These are the shingles that have been the most popular choice among roofers and homeowners alike for decades. This popularity is due largely to the fact that they are so durable and are the most inexpensive of all roofing options. Other benefits include the ability to get them in a wide range of colours as well as the fact that they hold up well to extreme temperatures. Asphalt shingles also provide reliable waterproofing and
are fairly easy to install for a quick upgrade project. Most asphalt shingles have a lifespan of around 20 years, and in some cases, they can last as much as 30-40 years with proper care and maintenance. The major drawback to asphalt shingles as roofing materials is that they do not hold up well to foot traffic and can be prone to problems in high wind areas. . If you are using asphalt shingles in areas prone to severe thunderstorms and hail, the shingles can be damaged by high wind or hailstones and become dislodged. They can be a bit heavy when used on larger roofs, so this needs to be taken into account as well when making your decision.
Other Roofing Materials
Corrugated sheets: are profiled, double compressed fibre cement sheets;
shingles: this is a bituminous roofing material equipped with fibreglass and especially used on garden houses and extensions. They are protected and decorated by granular minerals or a thin copper layer and they are available in various shapes and colours;
bitumen roof shingle: an imitation of slates in bitumen. The low weight also allows a lighter roof construction;
reed: this used to be a cheap roofing material in the past. Nowadays, it is mostly used for bigger villas, outbuildings, or prestige projects. Reed has great insulating qualities but it is more expensive than roof tiles. It is best to entrust this to specialists.
Polycarbonate is a transparent, alternative roofing material that is especially used on sloped or flat greenhouses, verandas, and carports.
Slate and Tile
Slate shingles may well be the answer you have been looking for if you need something a bit classier and more modern looking for your home’s roofing system. Homeowners have been using slate on rooftops since the 1700s in the United States. The first recorded slate roof of a private home is reported to be in North Wales, England around 1300A.D. More Info:- http://copperworkscorp.com/the-history-of-slate-roofing/
Slate is a stone that is from areas with a lot of clay or volcanic ash. Slate was very expensive when it was first used, and only lords and ladies could afford a slate roof. New ways of processing slate have led to slate roofs becoming more economical as a roofing choice. The advantages of slate are its natural appearance, superior fire resistance, durability, and up to 100 years’ lifespan. Slate as a roofing material is just plain gorgeous and has been used by architects for hundreds of years, because of its beauty. Slate is also impervious to a lot of weather disasters that spell trouble for other roofing materials. It naturally resists high winds, lots of rain, and hail. In fact, slate roofs can resist damage from hail that is up to four inches in diameter. That’s a tennis ball size! Slate is available in a variety of colors and styles, making it a great choice for a new roof installation upgrade. The biggest disadvantages of slate tile are that they are quite heavy and do not hold up to standing on at all. Another big disadvantage of putting a slate roof on is the cost. Natural slate roofs cost more money to manufacture than asphalt shingles do, and they also require expert installation to last a long time. If you have the money, slate roofs are amazing. However, you need to think about the costs of a slate roof before you commit to one.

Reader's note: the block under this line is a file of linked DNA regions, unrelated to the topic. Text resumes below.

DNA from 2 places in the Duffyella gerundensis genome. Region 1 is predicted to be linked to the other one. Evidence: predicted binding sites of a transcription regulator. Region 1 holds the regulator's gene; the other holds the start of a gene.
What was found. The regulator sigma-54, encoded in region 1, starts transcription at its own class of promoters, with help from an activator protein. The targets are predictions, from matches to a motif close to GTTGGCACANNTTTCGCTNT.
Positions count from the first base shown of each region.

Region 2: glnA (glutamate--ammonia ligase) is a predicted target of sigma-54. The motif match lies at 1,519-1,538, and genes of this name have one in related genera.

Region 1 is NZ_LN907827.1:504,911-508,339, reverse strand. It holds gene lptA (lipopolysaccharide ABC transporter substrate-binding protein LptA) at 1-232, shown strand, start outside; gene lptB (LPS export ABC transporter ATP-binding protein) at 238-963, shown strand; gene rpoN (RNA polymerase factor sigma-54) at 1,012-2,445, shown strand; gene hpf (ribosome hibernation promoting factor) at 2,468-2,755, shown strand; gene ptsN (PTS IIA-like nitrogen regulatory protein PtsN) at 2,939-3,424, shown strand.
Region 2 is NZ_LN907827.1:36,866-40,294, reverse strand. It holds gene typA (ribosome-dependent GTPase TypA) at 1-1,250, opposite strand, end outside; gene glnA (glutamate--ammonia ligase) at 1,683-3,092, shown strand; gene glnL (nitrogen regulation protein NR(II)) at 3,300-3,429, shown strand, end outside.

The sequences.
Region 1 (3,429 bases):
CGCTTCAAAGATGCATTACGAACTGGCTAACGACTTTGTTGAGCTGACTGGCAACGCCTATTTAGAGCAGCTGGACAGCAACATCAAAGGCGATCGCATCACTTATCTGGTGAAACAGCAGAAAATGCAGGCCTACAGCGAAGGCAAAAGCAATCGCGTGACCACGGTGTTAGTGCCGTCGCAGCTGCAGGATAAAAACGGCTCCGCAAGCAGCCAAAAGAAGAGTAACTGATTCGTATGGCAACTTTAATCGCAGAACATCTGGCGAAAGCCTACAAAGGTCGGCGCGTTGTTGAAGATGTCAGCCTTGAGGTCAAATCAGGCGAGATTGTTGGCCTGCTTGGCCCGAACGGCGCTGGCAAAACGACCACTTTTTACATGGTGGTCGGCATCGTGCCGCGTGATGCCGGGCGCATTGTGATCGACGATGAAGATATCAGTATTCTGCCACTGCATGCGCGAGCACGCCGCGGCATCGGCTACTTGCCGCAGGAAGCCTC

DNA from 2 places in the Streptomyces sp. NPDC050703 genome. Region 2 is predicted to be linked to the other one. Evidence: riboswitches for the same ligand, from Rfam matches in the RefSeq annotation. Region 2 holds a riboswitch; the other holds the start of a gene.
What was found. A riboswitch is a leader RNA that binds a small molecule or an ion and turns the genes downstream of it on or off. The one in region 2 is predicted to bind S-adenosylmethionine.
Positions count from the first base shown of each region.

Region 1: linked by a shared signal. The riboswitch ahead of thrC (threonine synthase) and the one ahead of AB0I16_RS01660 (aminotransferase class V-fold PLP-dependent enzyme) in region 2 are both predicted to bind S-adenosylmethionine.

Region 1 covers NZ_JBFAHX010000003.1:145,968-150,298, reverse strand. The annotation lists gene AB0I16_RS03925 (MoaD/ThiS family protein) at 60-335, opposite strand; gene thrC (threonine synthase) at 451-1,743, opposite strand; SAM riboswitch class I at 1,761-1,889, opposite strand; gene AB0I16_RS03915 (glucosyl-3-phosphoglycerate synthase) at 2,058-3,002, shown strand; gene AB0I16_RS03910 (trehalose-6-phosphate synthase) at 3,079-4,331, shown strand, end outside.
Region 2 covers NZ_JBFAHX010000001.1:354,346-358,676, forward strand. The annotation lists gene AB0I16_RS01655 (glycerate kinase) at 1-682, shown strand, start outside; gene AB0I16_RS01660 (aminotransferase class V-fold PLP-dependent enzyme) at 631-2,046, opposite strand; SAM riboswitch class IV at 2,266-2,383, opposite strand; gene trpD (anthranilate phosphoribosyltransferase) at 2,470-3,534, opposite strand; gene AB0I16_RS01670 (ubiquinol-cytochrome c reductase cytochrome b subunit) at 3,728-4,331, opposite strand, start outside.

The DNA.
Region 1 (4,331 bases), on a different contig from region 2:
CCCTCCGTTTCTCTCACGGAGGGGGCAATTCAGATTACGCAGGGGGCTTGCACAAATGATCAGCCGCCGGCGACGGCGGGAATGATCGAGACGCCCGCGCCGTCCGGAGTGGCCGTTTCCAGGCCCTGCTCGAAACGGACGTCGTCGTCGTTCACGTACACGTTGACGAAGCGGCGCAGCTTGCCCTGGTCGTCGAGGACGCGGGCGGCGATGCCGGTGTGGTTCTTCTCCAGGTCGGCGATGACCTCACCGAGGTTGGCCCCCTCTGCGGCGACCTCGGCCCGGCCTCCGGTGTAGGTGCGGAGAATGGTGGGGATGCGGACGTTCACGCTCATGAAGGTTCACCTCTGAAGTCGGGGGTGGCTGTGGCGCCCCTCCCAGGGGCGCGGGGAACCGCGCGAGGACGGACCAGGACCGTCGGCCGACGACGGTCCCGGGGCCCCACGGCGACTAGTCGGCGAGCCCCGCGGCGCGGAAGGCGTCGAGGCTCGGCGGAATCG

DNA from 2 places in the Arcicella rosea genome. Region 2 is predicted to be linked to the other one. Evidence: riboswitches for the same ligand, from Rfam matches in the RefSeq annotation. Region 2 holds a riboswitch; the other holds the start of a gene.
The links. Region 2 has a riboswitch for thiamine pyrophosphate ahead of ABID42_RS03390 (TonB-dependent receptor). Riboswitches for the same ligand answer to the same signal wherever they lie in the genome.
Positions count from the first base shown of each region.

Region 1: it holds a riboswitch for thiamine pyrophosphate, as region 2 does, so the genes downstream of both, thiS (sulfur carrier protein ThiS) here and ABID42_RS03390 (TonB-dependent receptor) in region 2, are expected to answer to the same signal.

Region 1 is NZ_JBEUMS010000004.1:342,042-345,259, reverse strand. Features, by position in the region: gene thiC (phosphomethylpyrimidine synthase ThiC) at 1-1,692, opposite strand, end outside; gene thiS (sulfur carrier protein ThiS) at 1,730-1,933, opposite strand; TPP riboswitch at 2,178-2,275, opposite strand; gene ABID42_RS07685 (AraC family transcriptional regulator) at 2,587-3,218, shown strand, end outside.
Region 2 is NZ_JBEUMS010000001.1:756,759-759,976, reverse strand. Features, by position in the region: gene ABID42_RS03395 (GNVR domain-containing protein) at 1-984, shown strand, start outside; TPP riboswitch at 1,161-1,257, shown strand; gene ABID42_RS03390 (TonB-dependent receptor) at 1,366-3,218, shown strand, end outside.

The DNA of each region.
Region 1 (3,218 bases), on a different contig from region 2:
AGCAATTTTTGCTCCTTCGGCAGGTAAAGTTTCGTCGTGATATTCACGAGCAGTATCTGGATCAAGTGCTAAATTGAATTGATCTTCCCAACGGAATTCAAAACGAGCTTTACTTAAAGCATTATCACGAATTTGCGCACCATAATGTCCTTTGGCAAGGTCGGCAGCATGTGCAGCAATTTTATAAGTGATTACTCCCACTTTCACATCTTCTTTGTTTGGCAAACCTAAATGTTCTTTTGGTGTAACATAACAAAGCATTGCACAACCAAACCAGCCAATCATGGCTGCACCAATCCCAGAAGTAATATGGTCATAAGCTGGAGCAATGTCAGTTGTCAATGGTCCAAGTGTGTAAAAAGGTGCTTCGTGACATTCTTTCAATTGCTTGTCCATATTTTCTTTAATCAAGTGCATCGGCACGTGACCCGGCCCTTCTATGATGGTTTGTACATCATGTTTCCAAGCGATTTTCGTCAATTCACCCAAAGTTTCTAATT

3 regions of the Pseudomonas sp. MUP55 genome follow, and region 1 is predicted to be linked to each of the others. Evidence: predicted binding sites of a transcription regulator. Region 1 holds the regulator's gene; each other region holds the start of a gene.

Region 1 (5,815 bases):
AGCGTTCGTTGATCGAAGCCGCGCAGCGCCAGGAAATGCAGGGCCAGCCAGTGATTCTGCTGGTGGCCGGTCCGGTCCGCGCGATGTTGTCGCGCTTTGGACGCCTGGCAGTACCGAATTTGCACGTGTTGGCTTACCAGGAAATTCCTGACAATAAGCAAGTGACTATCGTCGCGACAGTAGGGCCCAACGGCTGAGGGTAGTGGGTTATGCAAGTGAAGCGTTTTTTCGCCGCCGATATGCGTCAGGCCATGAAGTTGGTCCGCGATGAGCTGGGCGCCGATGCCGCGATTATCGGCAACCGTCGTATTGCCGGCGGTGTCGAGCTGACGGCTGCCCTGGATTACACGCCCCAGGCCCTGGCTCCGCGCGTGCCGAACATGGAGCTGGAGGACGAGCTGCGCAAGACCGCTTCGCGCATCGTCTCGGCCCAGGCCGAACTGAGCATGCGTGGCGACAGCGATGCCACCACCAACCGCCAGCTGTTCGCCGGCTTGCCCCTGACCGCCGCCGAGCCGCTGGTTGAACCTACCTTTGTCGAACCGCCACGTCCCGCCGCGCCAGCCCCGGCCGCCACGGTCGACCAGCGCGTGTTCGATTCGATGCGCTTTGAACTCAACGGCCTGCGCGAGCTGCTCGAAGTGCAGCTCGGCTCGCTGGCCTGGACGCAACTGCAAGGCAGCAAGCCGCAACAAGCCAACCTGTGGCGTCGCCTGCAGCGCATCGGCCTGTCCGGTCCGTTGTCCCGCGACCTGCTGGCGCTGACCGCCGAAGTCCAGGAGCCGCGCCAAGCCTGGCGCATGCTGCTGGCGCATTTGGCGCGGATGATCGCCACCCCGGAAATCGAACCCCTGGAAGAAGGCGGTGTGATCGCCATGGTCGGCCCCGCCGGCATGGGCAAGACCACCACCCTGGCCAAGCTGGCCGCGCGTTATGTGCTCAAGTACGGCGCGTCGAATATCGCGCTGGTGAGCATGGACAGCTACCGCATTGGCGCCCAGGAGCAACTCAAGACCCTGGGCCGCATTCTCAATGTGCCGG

Ceramic roofing tiles have been around for centuries. In fact, some of the oldest societies in the world have used ceramic roofing tiles on their roofs as well as inside their homes. This is particularly true in Mesopotamia, where you can see decorative tiles that are thousands of years old.
Ceramic roofing tiles give your home a cozy and comforting look and feel. It is also fireproof, weather-resistant, and durable with a 50-75 year lifespan. Often, ceramic roofs are used in areas that experience temperature extremes and repeated days of intense sunshine. That’s because ceramic roofs can’t be damaged by the heat or by the cold. Also, ceramic roofs are easy to maintain. They are impervious to damage from either rot or insects, which makes them a great choice in the Midwest.
Disadvantages of their susceptibility to impact damage from hail and storm debris as well as possible fading in extreme heat and sun exposure. Another disadvantage to tile roofs is they can be quite heavy, so additional roofing supports may need to be added to bear the weight. Perhaps the largest disadvantage of having a ceramic roof is the cost. Between the cost of manufacturing ceramic tile roofs and the costs of construction, ceramic tile roofs can cost two to three times what an asphalt roof installation can cost, especially if additional roof supports need to be added.